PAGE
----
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Past Issues

Leaf Tatters

May 16, 2006
I have described this problem in the past, but with our new format including pictures online, we can show what we have been seeing the last several years. Leaf tatters is the new name for what we have called oak tatters. The problem appears on oaks and hackberry, so to call it “oak tatters” is too limiting. This condition appears each spring in Illinois. Horticulture research specialist Jim Appleby reports that leaf tatters has appeared in southern Illinois already this season.

Leaves of trees with leaf tatters appear to have been eaten by something that avoided the veins. Only the veins and a bit of the blade around the veins remain intact. A picture of a clinic sample with tatters follows (image 060505).

We have seen this problem on white oaks for at least 15 years in Illinois. It has been reported in other states as well, including Iowa, Indiana, Ohio, Michigan, Wisconsin, Minnesota, and Missouri. The problem appears on hackberry as well.

I enjoy writing about problems that are shown to be free of diseases. No disease problem has been implicated in leaf tatters. Likewise insects are not the cause of oak leaf tatters. For many years, suspect causes included environmental stress as leaves emerge, cold damage, and herbicide drift. Three researchers at the University of Illinois have studied the problem and have research that proves that drift of chloroacetamide herbicides from applications onto corn and soybean fields is a cause of the leaf tatters syndrome. The researchers are Jayesh Samtani (lead researcher), John Masiunas, and Jim Appleby. An article describing their work can be found in the Plant Health Progress On-line Journal, February 2005, at http://www.plantmanagementnetwork.org/sub/php/brief/2005/tatters. The original study was in 2004. It was repeated in 2005 with the same results. Plans to repeat some of the study in 2006 are underway.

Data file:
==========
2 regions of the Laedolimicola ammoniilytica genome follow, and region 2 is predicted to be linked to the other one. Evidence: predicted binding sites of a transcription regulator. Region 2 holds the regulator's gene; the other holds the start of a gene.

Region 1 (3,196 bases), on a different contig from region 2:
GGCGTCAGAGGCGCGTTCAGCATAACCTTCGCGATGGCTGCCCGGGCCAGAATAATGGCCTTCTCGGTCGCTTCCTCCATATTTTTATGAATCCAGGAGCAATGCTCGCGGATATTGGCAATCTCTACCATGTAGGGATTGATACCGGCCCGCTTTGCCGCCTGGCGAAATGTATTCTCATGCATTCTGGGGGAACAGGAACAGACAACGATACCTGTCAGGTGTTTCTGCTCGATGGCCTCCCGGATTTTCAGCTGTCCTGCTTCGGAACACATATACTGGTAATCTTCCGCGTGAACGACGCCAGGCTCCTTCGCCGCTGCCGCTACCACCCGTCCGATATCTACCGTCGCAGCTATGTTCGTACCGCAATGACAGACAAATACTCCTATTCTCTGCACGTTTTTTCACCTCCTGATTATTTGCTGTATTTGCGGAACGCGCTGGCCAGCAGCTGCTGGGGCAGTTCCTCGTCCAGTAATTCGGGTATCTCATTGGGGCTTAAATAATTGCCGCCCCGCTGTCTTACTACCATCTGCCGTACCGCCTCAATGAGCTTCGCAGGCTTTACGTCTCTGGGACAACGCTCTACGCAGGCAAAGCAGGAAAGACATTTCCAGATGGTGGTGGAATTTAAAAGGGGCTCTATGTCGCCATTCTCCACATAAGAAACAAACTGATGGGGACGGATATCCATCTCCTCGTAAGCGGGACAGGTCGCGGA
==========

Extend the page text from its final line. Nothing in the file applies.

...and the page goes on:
White oak is the common oak species affected. Hackberry also shows leaf tatters each spring. I spoke with Dr. Appleby. He said that the white oak group of trees is usually affected, but injury on red oaks occurs occasionally as well. Researchers have reproduced the injury on red oaks. Red oaks leaf out sooner than oaks in the white oak group. It is likely that red oaks are less susceptible because they are further along in development when chemicals are applied. Hackberries tend to keep leafing out over a long period.

Many of the trees with oak tatters are affected early in the season but produce normal leaves later in the season. This is probably due to the fact that chemical applications of these products do not occur later. There has been some concern that a tree repeatedly attacked by oak tatters might decline and even die. No evidence exists to confirm this theory, but the question merits investigation. You may help your trees by following good horticultural practices to promote tree health, especially watering in periods of drought.

If you have seen leaf tatters in your area, drop me a note at npataky@uiuc.edu. I would like to know when tatters appeared, the county, and the host. I will pass along this information to the researchers listed above.